Knowledge, Attitudes, and Practices of Independent Living Continuing Care Retirement Community Residents on Food Labeling and Knowledge of Diet-Disease Relationships

ECU Author/Contributor (non-ECU co-authors, if there are any, appear on document)
Deidra Wood (Creator)
East Carolina University (ECU )
Web Site:

Abstract: Older adults are striving to maintain their quality of life as chronic disease is frequently occurring among this rapidly growing population group. Independent-living older adult residents of Continuing Care Retirement Communities are provided meal plans allowing selective dietary decision-making that may be influenced by food labeling reading habits or diagnosis of chronic disease related to diet. Research regarding knowledge, attitudes, and perceptions toward food labeling and knowledge of diet-disease relationships is lacking among this population. A mixed method approach was used in this research study to explore food label practice and knowledge of diet-disease relationships as a minimally explored topic within the population, the older adult demographic. The research sought to determine the knowledge, attitudes, and practices of food label use and knowledge toward diet-disease relationships of independent-living older adults residing in two Continuing Care Retirement Communities. This research was conducted in two phases, a quantitative survey and qualitative focus groups, using a convenience sample of older adults residents (n=131) at two Continuing Care Retirement Communities in North Carolina. All participants completed the quantitative survey and were invited to participate in the focus group to further explore their beliefs towards the topics addressed in the survey. A total of 10 residents participated in the focus groups. For the quantitative data analysis, descriptive statistics, t-tests, and Fisher's exact tests were conducted with p-value set at 0.05. Focus group data from the qualitative phase were transcribed, coded, and refined into five major themes. All participants were [greater-than or equal to] 65 years, 50% over the age of 84. The majority of participants were Caucasian (99%) and female (79%). The results of food label practice revealed that although participants could be identified as the typical food label user with frequent use (86%) and high label knowledge (70%), they typically felt indifferent toward labeling without regards to personal health benefits. Regarding the diet-disease relationship component, this study revealed and confirmed that participants were aware of dietary habits that promoted health, but may not have necessarily wanted to change their dietary habits because they thought the diagnosis of a disease was indicative of a genetic predisposition and unrelated to diet. Further exploration with non-independent living older adult population groups from continuing care retirement communities may provide additional comprehension of the practices of food label use for the field of nutrition and dietetics, and older adult research. Dietetic practitioners may benefit from further research within the older adult population about their knowledge and beliefs regarding diet-disease relationships. Such insight may increase the effectiveness of nutrition professionals working with the older adult population to promote healthy aging.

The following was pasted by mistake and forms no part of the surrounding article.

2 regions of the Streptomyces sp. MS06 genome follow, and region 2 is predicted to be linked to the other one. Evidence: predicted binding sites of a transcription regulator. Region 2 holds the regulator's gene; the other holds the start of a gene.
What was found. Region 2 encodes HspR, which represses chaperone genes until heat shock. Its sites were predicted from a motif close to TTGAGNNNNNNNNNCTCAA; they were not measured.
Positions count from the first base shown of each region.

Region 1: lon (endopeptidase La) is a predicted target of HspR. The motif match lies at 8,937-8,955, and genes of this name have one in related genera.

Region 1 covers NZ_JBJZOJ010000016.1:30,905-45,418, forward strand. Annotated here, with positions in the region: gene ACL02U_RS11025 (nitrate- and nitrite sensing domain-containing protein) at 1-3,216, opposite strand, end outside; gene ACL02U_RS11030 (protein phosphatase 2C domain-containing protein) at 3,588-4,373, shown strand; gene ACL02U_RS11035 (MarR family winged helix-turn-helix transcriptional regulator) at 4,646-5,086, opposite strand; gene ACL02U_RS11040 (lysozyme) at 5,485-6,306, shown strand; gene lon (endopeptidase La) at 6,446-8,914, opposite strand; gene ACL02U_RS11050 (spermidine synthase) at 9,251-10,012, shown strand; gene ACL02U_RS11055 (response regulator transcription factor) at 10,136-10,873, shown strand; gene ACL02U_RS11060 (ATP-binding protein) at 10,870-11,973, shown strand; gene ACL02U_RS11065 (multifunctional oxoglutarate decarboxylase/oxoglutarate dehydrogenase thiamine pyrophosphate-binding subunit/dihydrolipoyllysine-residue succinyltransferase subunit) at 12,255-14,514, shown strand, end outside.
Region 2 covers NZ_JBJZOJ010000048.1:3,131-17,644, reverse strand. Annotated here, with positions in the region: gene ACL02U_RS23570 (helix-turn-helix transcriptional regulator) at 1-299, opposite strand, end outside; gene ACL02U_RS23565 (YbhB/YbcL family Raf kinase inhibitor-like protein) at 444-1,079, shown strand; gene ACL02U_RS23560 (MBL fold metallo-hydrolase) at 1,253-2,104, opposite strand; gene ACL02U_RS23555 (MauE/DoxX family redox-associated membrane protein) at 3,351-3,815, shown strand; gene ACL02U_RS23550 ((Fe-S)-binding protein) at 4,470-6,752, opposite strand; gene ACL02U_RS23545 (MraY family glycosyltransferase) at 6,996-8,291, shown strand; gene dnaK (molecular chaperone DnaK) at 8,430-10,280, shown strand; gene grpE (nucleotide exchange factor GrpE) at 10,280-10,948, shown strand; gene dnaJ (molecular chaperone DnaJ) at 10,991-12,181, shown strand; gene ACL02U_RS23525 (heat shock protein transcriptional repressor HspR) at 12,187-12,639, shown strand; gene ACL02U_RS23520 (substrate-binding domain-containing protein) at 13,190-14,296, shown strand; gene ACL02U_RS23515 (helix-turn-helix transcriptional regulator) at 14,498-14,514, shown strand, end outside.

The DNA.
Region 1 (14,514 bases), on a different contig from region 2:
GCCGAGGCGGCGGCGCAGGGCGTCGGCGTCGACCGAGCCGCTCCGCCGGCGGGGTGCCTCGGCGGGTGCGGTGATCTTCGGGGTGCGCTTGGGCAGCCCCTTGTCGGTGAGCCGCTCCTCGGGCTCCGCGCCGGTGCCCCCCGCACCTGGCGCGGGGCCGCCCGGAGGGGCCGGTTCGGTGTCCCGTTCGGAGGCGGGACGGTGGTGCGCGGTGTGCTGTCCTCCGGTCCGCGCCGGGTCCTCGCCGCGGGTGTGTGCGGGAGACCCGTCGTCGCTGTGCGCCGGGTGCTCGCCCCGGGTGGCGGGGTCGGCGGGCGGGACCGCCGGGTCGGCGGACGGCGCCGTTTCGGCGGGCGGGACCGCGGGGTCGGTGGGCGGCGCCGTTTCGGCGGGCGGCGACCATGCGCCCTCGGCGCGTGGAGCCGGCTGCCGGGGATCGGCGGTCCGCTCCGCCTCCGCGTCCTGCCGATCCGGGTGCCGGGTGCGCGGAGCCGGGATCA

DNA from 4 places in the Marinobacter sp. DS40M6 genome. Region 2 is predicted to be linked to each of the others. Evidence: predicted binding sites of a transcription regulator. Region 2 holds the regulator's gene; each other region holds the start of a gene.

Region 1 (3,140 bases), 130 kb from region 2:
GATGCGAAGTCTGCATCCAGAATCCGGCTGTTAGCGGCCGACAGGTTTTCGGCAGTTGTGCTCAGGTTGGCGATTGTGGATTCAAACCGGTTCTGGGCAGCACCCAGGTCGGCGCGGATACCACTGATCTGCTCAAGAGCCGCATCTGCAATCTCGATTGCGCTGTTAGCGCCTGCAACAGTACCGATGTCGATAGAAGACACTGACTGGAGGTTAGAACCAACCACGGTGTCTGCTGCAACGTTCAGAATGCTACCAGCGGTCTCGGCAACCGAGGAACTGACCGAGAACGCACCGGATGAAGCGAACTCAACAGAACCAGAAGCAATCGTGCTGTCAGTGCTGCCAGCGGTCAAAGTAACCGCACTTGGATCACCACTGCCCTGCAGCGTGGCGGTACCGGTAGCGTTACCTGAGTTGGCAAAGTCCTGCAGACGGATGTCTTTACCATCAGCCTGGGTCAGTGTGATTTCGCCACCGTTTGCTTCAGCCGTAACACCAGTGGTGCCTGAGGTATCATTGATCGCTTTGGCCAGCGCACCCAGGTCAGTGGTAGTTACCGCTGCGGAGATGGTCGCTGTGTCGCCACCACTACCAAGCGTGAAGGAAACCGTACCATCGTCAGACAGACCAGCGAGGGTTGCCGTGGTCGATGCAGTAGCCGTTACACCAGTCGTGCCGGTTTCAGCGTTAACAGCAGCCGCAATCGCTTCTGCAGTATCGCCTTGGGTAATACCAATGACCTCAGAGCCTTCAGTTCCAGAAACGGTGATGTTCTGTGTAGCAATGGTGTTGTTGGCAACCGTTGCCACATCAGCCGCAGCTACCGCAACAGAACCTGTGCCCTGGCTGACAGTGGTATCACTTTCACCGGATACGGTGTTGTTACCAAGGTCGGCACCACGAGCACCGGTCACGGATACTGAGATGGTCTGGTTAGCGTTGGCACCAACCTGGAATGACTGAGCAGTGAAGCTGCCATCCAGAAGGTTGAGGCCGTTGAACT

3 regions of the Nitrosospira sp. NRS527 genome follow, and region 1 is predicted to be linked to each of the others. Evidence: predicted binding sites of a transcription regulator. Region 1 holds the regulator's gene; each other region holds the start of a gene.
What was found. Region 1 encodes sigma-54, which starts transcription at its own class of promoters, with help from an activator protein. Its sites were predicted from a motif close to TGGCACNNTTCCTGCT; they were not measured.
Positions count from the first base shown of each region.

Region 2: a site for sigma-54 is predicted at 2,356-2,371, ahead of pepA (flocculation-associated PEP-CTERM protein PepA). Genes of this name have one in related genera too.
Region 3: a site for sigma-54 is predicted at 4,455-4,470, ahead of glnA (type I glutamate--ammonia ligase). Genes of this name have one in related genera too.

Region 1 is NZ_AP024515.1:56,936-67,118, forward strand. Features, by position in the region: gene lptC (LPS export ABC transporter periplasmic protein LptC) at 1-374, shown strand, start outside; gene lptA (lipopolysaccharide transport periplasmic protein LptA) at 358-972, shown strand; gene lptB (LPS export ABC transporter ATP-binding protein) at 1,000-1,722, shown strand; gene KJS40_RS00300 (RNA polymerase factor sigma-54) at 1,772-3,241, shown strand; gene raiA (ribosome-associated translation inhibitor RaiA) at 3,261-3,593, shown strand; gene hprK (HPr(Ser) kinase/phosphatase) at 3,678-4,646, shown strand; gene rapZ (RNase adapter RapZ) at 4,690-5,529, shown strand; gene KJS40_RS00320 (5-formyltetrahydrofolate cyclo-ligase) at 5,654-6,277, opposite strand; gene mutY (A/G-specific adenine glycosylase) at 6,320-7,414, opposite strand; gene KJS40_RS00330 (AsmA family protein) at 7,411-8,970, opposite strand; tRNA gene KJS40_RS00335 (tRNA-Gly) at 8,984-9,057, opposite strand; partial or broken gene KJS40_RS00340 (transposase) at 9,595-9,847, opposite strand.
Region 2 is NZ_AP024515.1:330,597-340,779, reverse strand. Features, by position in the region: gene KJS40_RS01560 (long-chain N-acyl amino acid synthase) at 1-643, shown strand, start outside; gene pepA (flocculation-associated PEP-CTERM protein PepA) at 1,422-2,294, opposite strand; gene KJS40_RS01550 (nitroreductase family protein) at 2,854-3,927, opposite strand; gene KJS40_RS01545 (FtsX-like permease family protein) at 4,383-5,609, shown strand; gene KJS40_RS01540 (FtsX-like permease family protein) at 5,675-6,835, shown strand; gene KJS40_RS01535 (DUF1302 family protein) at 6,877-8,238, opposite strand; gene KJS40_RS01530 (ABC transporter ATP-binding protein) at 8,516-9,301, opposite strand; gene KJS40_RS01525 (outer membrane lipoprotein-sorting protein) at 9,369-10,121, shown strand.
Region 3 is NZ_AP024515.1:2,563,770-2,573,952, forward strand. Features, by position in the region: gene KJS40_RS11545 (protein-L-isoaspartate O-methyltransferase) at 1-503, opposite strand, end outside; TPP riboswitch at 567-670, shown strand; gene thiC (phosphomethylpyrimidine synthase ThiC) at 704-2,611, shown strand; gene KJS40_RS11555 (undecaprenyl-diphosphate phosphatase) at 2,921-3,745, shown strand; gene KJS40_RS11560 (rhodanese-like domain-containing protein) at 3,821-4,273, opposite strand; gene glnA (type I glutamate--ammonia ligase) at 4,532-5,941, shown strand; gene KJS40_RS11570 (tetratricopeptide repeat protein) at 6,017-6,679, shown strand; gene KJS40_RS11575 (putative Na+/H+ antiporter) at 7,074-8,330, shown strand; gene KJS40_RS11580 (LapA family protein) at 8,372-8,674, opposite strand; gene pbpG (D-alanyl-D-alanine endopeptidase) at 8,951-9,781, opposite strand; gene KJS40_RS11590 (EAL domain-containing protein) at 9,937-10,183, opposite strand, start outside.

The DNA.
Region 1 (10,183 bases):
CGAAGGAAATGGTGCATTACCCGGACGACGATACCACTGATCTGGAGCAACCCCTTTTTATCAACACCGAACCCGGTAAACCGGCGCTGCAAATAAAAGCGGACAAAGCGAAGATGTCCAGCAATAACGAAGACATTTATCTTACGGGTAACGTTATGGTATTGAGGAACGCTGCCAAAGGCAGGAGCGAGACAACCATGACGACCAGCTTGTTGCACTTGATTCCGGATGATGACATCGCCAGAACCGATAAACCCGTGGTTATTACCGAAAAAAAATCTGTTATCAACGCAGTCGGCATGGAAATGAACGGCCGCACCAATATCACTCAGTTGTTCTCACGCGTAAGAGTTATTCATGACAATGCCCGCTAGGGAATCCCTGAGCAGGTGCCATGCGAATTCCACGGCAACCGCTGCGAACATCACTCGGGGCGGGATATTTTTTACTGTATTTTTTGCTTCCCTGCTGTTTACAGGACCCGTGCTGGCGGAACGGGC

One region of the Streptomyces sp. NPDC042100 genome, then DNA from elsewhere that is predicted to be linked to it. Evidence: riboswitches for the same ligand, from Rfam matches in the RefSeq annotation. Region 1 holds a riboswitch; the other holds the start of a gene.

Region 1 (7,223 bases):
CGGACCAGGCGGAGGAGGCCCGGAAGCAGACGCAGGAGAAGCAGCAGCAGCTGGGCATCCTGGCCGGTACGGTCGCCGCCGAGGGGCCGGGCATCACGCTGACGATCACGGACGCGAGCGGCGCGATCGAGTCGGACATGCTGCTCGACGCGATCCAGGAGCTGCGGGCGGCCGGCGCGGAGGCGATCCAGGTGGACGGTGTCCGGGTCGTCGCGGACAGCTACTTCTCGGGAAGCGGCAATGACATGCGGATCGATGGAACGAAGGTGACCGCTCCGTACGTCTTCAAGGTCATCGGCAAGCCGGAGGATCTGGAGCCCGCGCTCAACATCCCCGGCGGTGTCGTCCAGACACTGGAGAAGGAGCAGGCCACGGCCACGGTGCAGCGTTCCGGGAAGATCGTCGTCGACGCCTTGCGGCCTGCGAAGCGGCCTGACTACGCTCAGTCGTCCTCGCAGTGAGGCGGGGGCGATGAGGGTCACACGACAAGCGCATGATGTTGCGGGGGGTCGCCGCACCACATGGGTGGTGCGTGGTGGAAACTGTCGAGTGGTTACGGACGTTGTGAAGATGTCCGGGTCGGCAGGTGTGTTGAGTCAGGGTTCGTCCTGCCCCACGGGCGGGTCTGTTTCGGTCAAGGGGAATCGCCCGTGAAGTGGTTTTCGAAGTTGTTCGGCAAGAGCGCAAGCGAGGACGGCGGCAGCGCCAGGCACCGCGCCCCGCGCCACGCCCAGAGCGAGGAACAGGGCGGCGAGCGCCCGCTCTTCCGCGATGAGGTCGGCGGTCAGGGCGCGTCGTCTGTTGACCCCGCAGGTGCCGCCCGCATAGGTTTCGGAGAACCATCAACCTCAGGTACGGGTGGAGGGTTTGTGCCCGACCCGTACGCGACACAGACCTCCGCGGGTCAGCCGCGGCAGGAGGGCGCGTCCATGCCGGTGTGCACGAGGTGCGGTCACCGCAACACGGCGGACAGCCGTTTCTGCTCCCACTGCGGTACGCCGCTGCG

Additional Information

Language: English
Date: 2016
Older Adults, Nutrition

Email this document to

This item references:

TitleLocation & LinkType of Relationship
Knowledge, Attitudes, and Practices of Independent Living Continuing Care Retirement Community Residents on Food Labeling and Knowledge of Diet-Disease Relationships described resource references, cites, or otherwise points to the related resource.